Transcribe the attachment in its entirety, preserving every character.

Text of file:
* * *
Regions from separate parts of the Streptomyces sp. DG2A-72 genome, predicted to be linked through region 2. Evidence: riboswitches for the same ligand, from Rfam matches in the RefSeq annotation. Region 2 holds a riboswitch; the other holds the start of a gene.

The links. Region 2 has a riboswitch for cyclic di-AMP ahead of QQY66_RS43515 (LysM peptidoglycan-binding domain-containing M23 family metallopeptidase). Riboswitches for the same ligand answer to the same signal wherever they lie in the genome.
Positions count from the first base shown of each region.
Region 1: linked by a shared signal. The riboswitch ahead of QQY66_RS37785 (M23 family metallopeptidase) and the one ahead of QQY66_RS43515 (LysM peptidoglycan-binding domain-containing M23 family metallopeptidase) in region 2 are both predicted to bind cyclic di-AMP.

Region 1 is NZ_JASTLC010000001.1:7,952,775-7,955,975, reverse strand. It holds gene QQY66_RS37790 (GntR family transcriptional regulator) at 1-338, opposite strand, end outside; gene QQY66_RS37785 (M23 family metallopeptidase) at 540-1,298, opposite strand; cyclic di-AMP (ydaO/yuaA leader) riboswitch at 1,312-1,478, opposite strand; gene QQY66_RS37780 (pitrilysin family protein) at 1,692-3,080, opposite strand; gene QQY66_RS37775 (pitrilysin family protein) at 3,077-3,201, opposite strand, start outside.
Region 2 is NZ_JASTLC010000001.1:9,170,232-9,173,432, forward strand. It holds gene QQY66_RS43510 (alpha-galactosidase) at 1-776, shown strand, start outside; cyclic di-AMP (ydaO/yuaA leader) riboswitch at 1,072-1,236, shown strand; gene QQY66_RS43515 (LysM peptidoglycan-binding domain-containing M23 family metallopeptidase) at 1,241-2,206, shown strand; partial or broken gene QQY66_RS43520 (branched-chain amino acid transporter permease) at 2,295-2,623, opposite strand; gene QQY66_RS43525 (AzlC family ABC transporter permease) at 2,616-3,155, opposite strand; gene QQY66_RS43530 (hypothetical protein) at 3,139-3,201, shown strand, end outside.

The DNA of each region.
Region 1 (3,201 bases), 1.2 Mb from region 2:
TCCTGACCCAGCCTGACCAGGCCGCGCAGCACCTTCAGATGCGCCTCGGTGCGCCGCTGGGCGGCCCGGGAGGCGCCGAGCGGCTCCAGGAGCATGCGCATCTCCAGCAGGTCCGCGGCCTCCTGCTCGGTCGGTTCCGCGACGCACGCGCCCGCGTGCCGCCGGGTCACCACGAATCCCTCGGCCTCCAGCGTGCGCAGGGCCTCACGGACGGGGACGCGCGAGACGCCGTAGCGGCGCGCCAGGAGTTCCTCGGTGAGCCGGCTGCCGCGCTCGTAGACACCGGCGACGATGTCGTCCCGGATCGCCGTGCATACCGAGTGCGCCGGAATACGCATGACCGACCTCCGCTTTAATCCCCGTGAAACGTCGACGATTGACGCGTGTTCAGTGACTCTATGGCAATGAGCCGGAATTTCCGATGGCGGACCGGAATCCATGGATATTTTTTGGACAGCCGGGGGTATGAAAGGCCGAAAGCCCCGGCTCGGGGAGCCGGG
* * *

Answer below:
Regions from separate parts of the Streptomyces sp. DG2A-72 genome, predicted to be linked through region 2. Evidence: riboswitches for the same ligand, from Rfam matches in the RefSeq annotation. Region 2 holds a riboswitch; the other holds the start of a gene.

The links. Region 2 has a riboswitch for cyclic di-AMP ahead of QQY66_RS43515 (LysM peptidoglycan-binding domain-containing M23 family metallopeptidase). Riboswitches for the same ligand answer to the same signal wherever they lie in the genome.
Positions count from the first base shown of each region.
Region 1: linked by a shared signal. The riboswitch ahead of QQY66_RS37785 (M23 family metallopeptidase) and the one ahead of QQY66_RS43515 (LysM peptidoglycan-binding domain-containing M23 family metallopeptidase) in region 2 are both predicted to bind cyclic di-AMP.

Region 1 is NZ_JASTLC010000001.1:7,952,775-7,955,975, reverse strand. It holds gene QQY66_RS37790 (GntR family transcriptional regulator) at 1-338, opposite strand, end outside; gene QQY66_RS37785 (M23 family metallopeptidase) at 540-1,298, opposite strand; cyclic di-AMP (ydaO/yuaA leader) riboswitch at 1,312-1,478, opposite strand; gene QQY66_RS37780 (pitrilysin family protein) at 1,692-3,080, opposite strand; gene QQY66_RS37775 (pitrilysin family protein) at 3,077-3,201, opposite strand, start outside.
Region 2 is NZ_JASTLC010000001.1:9,170,232-9,173,432, forward strand. It holds gene QQY66_RS43510 (alpha-galactosidase) at 1-776, shown strand, start outside; cyclic di-AMP (ydaO/yuaA leader) riboswitch at 1,072-1,236, shown strand; gene QQY66_RS43515 (LysM peptidoglycan-binding domain-containing M23 family metallopeptidase) at 1,241-2,206, shown strand; partial or broken gene QQY66_RS43520 (branched-chain amino acid transporter permease) at 2,295-2,623, opposite strand; gene QQY66_RS43525 (AzlC family ABC transporter permease) at 2,616-3,155, opposite strand; gene QQY66_RS43530 (hypothetical protein) at 3,139-3,201, shown strand, end outside.

The DNA of each region.
Region 1 (3,201 bases), 1.2 Mb from region 2:
TCCTGACCCAGCCTGACCAGGCCGCGCAGCACCTTCAGATGCGCCTCGGTGCGCCGCTGGGCGGCCCGGGAGGCGCCGAGCGGCTCCAGGAGCATGCGCATCTCCAGCAGGTCCGCGGCCTCCTGCTCGGTCGGTTCCGCGACGCACGCGCCCGCGTGCCGCCGGGTCACCACGAATCCCTCGGCCTCCAGCGTGCGCAGGGCCTCACGGACGGGGACGCGCGAGACGCCGTAGCGGCGCGCCAGGAGTTCCTCGGTGAGCCGGCTGCCGCGCTCGTAGACACCGGCGACGATGTCGTCCCGGATCGCCGTGCATACCGAGTGCGCCGGAATACGCATGACCGACCTCCGCTTTAATCCCCGTGAAACGTCGACGATTGACGCGTGTTCAGTGACTCTATGGCAATGAGCCGGAATTTCCGATGGCGGACCGGAATCCATGGATATTTTTTGGACAGCCGGGGGTATGAAAGGCCGAAAGCCCCGGCTCGGGGAGCCGGG